Friday, August 27, 2021 at 12:59 AM
Takeaways on ransomware for the second quarter of 2021
Even though it has only been three months since we released our previous Ransomware Takeaways, a lot has occurred in that time.
Assaults on high-profile targets dominated headlines last quarter, but the bulk of attacks were carried out by people we seldom hear about, with repercussions that were frequently much more severe than increased gas prices.
The results of a recent study of 130 hospitals and healthcare organizations revealed that almost half of them claimed that they were forced to disconnect their networks in the first half of 2021 as a result of ransomware attacks.
If you have any responsibility for the IT infrastructure and/or data of your company, you almost certainly keep up with the latest ransomware headlines. Nonetheless, since the dynamics are always shifting, you may find it helpful to keep an eye on the big picture changes as they unfold in order to better inform your decision-making. Here are five short, timely, and easily shareable insights from our monitoring throughout the second quarter of 2021.
1. Demands for ransom have reached new highs.
In an assault on Kaseya that impacted 1,500 companies who utilize the company's software solutions, the REvil ransomware syndicate began negotiating for $70 million after a ransom demand was made. Earlier this year, REvil filed two separate $50 million lawsuits against computer maker Acer and Apple supplier Quanta, both of which were settled out of court.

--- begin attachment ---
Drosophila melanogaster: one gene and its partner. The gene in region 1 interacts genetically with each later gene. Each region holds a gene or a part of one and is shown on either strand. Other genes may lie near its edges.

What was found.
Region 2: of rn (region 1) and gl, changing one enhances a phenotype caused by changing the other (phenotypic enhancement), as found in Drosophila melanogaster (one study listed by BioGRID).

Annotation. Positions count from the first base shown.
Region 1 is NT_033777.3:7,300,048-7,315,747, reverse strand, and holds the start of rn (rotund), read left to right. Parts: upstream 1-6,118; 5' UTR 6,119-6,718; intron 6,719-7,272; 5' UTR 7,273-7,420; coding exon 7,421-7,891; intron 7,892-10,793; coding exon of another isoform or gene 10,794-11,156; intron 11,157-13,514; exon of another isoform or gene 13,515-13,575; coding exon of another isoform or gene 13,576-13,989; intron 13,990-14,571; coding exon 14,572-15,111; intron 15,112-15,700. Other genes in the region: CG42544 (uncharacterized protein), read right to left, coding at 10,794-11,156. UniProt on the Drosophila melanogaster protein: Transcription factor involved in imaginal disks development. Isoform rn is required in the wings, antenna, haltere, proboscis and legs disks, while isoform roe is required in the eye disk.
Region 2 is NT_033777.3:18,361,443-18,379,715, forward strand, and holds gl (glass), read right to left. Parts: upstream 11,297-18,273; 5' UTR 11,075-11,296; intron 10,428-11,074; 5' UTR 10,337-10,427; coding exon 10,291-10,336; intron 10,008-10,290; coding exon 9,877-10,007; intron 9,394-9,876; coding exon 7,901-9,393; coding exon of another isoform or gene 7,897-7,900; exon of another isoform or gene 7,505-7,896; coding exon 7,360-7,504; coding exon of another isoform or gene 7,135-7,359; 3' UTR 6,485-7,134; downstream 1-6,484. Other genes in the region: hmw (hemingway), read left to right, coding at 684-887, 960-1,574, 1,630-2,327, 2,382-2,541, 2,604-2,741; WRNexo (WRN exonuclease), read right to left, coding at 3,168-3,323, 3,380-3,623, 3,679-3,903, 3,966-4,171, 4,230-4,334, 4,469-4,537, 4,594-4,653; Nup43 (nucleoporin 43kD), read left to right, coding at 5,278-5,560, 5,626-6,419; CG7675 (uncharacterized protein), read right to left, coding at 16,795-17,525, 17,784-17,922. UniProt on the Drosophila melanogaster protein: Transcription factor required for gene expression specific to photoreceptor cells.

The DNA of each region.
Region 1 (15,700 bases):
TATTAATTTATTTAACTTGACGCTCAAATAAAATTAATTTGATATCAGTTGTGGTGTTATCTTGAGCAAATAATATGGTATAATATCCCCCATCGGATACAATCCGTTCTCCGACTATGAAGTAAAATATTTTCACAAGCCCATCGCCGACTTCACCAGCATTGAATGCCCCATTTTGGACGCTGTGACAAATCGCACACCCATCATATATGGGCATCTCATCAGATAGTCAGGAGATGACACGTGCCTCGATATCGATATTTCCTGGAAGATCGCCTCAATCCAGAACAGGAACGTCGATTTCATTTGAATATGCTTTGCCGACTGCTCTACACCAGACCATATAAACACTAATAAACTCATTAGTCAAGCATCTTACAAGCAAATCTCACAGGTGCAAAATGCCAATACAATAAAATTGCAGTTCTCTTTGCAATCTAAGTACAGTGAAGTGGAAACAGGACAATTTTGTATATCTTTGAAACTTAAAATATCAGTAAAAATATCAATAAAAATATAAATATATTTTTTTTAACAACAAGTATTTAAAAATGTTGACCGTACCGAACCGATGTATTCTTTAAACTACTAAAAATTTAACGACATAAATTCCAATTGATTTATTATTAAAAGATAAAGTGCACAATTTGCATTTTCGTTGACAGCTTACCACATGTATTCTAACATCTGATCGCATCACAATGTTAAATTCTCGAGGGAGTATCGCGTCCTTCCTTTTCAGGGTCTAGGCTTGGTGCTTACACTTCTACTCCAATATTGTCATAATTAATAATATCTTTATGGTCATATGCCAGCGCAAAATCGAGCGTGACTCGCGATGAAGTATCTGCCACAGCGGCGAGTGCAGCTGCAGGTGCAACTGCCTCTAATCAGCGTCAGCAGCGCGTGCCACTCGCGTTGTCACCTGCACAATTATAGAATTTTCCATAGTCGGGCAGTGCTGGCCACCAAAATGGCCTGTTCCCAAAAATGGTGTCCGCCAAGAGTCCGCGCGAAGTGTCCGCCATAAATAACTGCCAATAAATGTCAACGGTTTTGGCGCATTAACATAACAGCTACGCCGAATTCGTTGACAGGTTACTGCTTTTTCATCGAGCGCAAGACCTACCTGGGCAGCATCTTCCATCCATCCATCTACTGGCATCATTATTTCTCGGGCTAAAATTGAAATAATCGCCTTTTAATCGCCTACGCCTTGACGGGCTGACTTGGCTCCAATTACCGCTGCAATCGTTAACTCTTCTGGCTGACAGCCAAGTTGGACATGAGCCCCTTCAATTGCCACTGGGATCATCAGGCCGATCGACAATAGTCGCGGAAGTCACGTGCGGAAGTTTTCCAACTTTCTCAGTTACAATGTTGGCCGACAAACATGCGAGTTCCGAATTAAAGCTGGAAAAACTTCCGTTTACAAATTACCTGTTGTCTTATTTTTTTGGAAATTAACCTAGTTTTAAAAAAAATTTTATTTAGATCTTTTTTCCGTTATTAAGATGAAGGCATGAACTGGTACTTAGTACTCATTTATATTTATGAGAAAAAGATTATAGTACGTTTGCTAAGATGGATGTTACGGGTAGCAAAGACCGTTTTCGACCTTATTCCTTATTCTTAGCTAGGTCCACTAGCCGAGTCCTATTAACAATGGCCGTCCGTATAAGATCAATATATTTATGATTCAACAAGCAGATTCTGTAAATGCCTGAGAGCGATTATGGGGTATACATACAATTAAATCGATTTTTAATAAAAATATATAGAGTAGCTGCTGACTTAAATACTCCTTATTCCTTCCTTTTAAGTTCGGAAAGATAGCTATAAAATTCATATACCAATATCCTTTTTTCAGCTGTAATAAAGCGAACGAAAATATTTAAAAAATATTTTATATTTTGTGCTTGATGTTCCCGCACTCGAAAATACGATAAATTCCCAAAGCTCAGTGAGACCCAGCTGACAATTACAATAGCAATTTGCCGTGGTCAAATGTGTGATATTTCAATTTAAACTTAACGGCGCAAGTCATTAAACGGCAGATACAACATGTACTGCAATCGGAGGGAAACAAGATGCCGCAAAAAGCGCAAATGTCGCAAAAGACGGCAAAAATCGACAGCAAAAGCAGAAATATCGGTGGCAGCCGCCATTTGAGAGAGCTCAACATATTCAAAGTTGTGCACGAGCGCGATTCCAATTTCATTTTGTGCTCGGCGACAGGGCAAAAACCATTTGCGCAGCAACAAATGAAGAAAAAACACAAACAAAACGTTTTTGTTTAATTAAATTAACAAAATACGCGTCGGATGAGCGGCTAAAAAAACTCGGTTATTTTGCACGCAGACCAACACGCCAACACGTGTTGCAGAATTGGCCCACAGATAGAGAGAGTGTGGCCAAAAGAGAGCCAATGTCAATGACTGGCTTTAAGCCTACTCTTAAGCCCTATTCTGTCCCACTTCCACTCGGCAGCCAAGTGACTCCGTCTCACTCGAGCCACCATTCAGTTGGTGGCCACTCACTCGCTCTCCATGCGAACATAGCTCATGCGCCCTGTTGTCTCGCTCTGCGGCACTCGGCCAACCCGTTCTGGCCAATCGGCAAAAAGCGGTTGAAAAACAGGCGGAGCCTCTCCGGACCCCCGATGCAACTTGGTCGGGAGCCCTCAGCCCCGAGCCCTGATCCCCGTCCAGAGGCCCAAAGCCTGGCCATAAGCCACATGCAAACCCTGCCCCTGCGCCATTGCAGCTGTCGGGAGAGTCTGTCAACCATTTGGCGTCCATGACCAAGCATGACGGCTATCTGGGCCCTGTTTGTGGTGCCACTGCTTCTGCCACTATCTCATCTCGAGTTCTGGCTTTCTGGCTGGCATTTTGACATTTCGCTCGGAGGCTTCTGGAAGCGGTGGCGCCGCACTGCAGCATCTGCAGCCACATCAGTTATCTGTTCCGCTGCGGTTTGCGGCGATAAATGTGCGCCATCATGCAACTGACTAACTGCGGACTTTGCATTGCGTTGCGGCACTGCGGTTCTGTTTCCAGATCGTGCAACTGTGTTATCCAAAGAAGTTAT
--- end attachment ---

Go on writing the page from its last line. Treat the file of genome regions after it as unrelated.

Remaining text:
According to Coalition, a cybersecurity and cyber insurance company, although the greatest demands reach stratospheric heights, the average needs are also rising at a rapid pace. Cyber Insurance Claims Report for H1 2021 stated that the average ransom demand made against their customers rose to $1. 2 million per claim in the first half of 2021, from $450,000 in the first half of 2020, as reported by the company.
2. Ransom payments seemed to be in a state of flux.
In their 2021 Ransomware Threat Report, cybersecurity company Palo Alto Networks reported an 82 percent rise in average ransom payments in the first half of 2021, reaching a new high of $570,000 for the first time. Despite this, the cybersecurity company Coveware, which monitors payments weekly, revealed a lower figure: in the second quarter of 2021, they estimated average payments at $136,576 after reaching a high of $233,817 in the fourth quarter of the previous year. Because monitoring payments is a difficult science to master—companies are not obliged to record events, much alone ransom demands or money received—different sources reveal different patterns. Companies that monitor individual payments, as a result, are restricted in their scope by the constituencies they serve and the data they may collect.
A blockchain data platform that monitors payments to blockchain addresses associated with ransomware attacks, Chainalysis, used a different method and discovered that the total amount paid by ransomware victims rose by 311 percent in 2020, reaching over $350 million in bitcoin. They released an update in May 2021 after discovering additional addresses that increased the total to more over $406 million dollars. They anticipate the number to continue to rise in the coming years.
We will continue to monitor information from across the industry and adjust for variations in future reporting, but the evidence does point to one conclusion: ransomware will continue to spread as long as it is lucrative.